Al-Khwarizmi Persian Mathematician, Astronomer and Geographer part one

October 1, 2016 by  

Nasser Kanani, (Prof. Dr.Ing. Dr. Habil.) Berlin
Al-Khwarizmi was a Persian mathematician, astronomer and geographer who disseminated the Indian numbers throughout the Islamic world and introduced them as “Arabic” numerals to the West. He founded the mathematical branch algebra, which is why he is referred to as the “father” of algebra, and his name has become what is known today as “algorithm,” meaning how to find the solution for a given problem. Without al-Khwarizmi’s “Arabic” numerals and his “algorithm” the invention of the modern computer would have never been possible. In recognition of his services to the scientific world NASA has named a crater on the moon after him (photo below).

Name and Epithets
Al-Khwarizmi’s full name was Abu Jafar or Abu Abdallah Muhammad ibn Musa al-Khwarizmi. The last part of his name refers to his birth place, Khwarizm in the Greater Khorasan), which then occupied the eastern part of the Greater Iran. Khwarizm or Chorasmia was part of the Persian Empire, and its name appears in Achaemenid inscriptions as Huvarazmish. The remainders of Khwarizm belong nowadays partly to Uzbekistan and partly to Turkmenistan.
Al-Khwarizmi is also known by two epithets: al-Majusi and al-Qutrubbulli. The first epithet, meaning magician (a Zoroastrian priest), indicates that his Persian ancestors and parents were adherents of the Zoroastrianism founded by the Old Persian prophet Zoroaster. The second epithet refers to a viticulture district of Baghdad by the name of Qutrubbull which was famous for its wines, touring minstrels, and carpe diem atmosphere.

Birth and Death
Al-Khwarizmi was born around 783 CE1 probably in the city of Kath in Khwarizm. He died around 850 CE in Baghdad after having served three Muslim Caliphs: al-Ma′mun (813-833), al-Mu′tasim (833-842) and al-Wathiq (842-847)2.

Education and Religious Belief
Only few details of al-Khwarizmi’s life are known with certainty. He must have studied mathematics and astronomy vigorously when he was an adolescent, since as a young man he was already an accomplished mathematician and astronomer. In the course of his academic training he must also have made the acquaintance of scientific manuscripts, which were written in Pahlavi3 and Sanskrit.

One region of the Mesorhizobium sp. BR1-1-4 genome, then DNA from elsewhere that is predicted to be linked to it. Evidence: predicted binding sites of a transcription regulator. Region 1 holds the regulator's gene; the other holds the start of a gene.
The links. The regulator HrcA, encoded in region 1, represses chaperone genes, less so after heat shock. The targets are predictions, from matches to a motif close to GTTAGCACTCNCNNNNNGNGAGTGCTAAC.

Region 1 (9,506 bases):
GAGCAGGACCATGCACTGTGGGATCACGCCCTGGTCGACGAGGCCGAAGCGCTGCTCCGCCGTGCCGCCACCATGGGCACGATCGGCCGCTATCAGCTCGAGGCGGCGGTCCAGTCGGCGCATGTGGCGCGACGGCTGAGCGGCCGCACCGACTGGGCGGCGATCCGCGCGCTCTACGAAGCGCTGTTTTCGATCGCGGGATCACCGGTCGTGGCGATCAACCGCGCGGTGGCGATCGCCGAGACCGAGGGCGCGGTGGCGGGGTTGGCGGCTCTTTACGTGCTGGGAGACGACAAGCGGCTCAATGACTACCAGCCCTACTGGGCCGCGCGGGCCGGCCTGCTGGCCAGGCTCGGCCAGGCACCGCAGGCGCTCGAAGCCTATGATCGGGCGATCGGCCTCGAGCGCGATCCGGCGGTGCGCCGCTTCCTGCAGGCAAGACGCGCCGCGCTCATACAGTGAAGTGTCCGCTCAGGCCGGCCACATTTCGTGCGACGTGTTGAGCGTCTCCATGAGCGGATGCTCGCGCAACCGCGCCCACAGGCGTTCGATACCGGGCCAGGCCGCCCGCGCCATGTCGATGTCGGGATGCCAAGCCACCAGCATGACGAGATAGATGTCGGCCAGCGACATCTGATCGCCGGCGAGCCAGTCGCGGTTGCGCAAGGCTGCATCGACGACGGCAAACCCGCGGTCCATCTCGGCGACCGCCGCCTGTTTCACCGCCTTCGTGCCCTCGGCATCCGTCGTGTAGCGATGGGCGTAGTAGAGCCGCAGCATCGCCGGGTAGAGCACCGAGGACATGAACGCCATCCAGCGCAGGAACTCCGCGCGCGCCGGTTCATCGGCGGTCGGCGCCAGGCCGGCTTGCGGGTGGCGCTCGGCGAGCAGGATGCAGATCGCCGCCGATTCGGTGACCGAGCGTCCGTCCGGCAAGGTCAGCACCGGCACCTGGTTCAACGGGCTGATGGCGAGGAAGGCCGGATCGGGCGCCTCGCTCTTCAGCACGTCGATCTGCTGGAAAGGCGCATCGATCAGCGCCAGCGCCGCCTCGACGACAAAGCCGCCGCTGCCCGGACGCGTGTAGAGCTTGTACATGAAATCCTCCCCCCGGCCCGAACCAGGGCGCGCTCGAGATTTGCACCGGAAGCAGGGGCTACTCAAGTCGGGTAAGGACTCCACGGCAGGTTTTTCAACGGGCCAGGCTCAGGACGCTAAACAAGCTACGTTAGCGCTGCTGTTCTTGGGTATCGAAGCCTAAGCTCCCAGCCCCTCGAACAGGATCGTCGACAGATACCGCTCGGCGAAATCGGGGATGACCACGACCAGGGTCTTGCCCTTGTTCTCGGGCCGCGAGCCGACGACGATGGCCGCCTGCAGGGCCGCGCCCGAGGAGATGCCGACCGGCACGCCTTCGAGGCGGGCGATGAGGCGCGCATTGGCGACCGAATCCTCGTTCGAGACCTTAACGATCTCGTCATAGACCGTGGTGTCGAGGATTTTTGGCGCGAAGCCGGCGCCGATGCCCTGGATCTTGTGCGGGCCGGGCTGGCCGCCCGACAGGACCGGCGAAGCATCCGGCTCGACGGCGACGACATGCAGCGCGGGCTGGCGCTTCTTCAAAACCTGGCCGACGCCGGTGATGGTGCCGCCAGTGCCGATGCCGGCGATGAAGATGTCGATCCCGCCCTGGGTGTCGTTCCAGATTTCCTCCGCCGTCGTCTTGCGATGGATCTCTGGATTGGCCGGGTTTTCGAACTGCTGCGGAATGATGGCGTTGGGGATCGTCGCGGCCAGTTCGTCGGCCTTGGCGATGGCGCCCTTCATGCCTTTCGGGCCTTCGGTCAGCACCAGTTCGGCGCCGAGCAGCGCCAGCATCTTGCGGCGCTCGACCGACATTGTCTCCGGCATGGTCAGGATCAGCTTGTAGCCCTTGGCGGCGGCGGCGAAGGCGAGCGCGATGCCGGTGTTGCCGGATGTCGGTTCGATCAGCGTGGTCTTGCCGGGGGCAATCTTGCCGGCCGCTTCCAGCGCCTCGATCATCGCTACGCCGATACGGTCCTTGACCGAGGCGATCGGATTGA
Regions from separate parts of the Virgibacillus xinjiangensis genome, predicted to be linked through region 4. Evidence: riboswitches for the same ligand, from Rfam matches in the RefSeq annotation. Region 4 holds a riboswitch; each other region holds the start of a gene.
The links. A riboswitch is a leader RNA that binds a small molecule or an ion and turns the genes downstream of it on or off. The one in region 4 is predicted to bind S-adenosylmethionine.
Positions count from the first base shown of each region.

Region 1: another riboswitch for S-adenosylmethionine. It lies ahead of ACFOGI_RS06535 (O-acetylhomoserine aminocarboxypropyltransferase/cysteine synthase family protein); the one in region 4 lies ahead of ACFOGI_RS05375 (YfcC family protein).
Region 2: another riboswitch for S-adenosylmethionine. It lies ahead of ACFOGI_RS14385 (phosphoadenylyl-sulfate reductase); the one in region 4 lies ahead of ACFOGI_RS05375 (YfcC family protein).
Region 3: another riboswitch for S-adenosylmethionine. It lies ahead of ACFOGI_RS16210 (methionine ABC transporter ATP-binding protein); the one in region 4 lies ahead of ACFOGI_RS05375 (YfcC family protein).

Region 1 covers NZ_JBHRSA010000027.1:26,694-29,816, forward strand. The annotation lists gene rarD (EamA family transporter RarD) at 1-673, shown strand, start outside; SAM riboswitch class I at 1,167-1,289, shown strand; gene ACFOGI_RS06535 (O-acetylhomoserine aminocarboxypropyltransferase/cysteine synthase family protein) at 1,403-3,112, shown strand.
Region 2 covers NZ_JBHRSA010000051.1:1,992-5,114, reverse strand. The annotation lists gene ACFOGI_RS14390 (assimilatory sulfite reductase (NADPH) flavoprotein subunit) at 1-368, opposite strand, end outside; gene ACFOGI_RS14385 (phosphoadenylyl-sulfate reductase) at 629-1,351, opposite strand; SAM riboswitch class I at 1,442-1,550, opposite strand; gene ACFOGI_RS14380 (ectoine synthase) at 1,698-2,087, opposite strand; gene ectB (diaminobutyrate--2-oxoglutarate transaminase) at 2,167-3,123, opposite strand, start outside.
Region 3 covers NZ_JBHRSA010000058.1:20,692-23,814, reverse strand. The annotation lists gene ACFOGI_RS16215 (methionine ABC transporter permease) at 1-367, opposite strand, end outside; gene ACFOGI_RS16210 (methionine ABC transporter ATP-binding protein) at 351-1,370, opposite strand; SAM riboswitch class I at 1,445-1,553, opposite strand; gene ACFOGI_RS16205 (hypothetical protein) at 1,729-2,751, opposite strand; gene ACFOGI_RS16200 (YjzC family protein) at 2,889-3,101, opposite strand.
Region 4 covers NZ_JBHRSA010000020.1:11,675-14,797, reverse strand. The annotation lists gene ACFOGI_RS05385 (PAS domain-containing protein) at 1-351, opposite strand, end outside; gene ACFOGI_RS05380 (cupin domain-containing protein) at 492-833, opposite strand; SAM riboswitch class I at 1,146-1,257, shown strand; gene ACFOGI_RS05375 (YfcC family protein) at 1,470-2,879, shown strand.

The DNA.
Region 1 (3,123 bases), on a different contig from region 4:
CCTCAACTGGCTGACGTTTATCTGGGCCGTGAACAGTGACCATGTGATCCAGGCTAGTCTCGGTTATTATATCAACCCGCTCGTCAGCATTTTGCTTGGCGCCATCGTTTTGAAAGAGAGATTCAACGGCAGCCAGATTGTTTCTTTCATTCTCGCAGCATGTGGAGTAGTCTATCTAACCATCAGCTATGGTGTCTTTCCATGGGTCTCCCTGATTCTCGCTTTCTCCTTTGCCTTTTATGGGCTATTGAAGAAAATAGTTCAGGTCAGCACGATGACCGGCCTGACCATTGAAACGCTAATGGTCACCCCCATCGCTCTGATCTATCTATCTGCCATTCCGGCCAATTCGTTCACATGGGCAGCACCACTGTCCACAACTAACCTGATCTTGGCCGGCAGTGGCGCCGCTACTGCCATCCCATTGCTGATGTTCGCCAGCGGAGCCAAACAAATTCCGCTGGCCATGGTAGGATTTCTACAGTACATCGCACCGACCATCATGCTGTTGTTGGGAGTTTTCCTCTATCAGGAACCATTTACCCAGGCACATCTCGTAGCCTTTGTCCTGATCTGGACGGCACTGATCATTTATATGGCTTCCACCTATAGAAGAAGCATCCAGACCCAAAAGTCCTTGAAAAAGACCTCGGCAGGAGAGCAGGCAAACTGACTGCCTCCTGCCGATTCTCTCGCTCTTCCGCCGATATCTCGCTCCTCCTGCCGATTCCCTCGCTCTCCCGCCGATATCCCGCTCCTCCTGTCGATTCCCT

The pious preface to his book on algebra clearly shows that al-Khwarizmi was an orthodox and devout Muslim. This fact gives rise to assume that either both his parents abandoned their Zoroastrian religion and converted to Islam after the conquest of Khwarizm by the Muslim Arabs in 712 CE, or he himself became later a Muslim.

At al-Ma′mun’s Court
The young al-Khwarizmi drew the attention of al-Ma′mun, who was the younger son of Harun al-Rashid, the legendary Abbasid caliph (786-809), and his Persian wife Marajil. He had been appointed governor of the Greater Khorasan by his father and his capital was the city of Merv, nowadays in Turkmenistan.
Al-Khwarizmi was invited to join al-Ma′mun’s courtiers and soon became a member of his scientific entourage.
When al-Ma′mun was appointed caliph in 813 CE he decided to rule the Islamic Empire, which stretched from the Mediterranean Sea to India, from his capital Merv and continued to do so for six years. However, in 819 CE he was forced by many conflicting circumstances to leave Merv for Baghdad and entered the Islamic capital on August 11, 819.
Al-Khwarizmi accompanied the new caliph to Baghdad and there became one of the scholars at the House of Wisdom.